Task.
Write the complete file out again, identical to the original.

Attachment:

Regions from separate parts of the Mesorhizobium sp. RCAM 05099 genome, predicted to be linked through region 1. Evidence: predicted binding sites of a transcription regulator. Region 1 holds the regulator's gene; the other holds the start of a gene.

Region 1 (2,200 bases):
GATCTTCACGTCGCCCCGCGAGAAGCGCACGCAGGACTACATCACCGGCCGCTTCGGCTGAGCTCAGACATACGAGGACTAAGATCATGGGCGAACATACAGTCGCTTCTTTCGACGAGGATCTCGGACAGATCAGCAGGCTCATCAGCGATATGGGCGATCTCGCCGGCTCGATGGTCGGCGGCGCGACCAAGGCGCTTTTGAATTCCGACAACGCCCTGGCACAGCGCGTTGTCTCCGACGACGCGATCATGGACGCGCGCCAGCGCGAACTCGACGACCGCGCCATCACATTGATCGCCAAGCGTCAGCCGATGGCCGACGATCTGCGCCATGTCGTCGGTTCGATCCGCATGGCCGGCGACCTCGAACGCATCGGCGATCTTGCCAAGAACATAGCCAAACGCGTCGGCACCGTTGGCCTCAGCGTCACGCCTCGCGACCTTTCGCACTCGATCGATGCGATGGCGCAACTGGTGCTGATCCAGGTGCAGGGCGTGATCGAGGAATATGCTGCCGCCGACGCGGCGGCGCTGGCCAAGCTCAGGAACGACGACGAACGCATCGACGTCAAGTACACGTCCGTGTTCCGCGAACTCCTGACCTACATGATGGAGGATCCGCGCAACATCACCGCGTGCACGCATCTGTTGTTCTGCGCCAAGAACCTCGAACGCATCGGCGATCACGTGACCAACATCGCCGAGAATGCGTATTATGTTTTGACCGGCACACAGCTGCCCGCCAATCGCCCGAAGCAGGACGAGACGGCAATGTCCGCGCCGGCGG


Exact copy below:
Regions from separate parts of the Mesorhizobium sp. RCAM 05099 genome, predicted to be linked through region 1. Evidence: predicted binding sites of a transcription regulator. Region 1 holds the regulator's gene; the other holds the start of a gene.

Region 1 (2,200 bases):
GATCTTCACGTCGCCCCGCGAGAAGCGCACGCAGGACTACATCACCGGCCGCTTCGGCTGAGCTCAGACATACGAGGACTAAGATCATGGGCGAACATACAGTCGCTTCTTTCGACGAGGATCTCGGACAGATCAGCAGGCTCATCAGCGATATGGGCGATCTCGCCGGCTCGATGGTCGGCGGCGCGACCAAGGCGCTTTTGAATTCCGACAACGCCCTGGCACAGCGCGTTGTCTCCGACGACGCGATCATGGACGCGCGCCAGCGCGAACTCGACGACCGCGCCATCACATTGATCGCCAAGCGTCAGCCGATGGCCGACGATCTGCGCCATGTCGTCGGTTCGATCCGCATGGCCGGCGACCTCGAACGCATCGGCGATCTTGCCAAGAACATAGCCAAACGCGTCGGCACCGTTGGCCTCAGCGTCACGCCTCGCGACCTTTCGCACTCGATCGATGCGATGGCGCAACTGGTGCTGATCCAGGTGCAGGGCGTGATCGAGGAATATGCTGCCGCCGACGCGGCGGCGCTGGCCAAGCTCAGGAACGACGACGAACGCATCGACGTCAAGTACACGTCCGTGTTCCGCGAACTCCTGACCTACATGATGGAGGATCCGCGCAACATCACCGCGTGCACGCATCTGTTGTTCTGCGCCAAGAACCTCGAACGCATCGGCGATCACGTGACCAACATCGCCGAGAATGCGTATTATGTTTTGACCGGCACACAGCTGCCCGCCAATCGCCCGAAGCAGGACGAGACGGCAATGTCCGCGCCGGCGG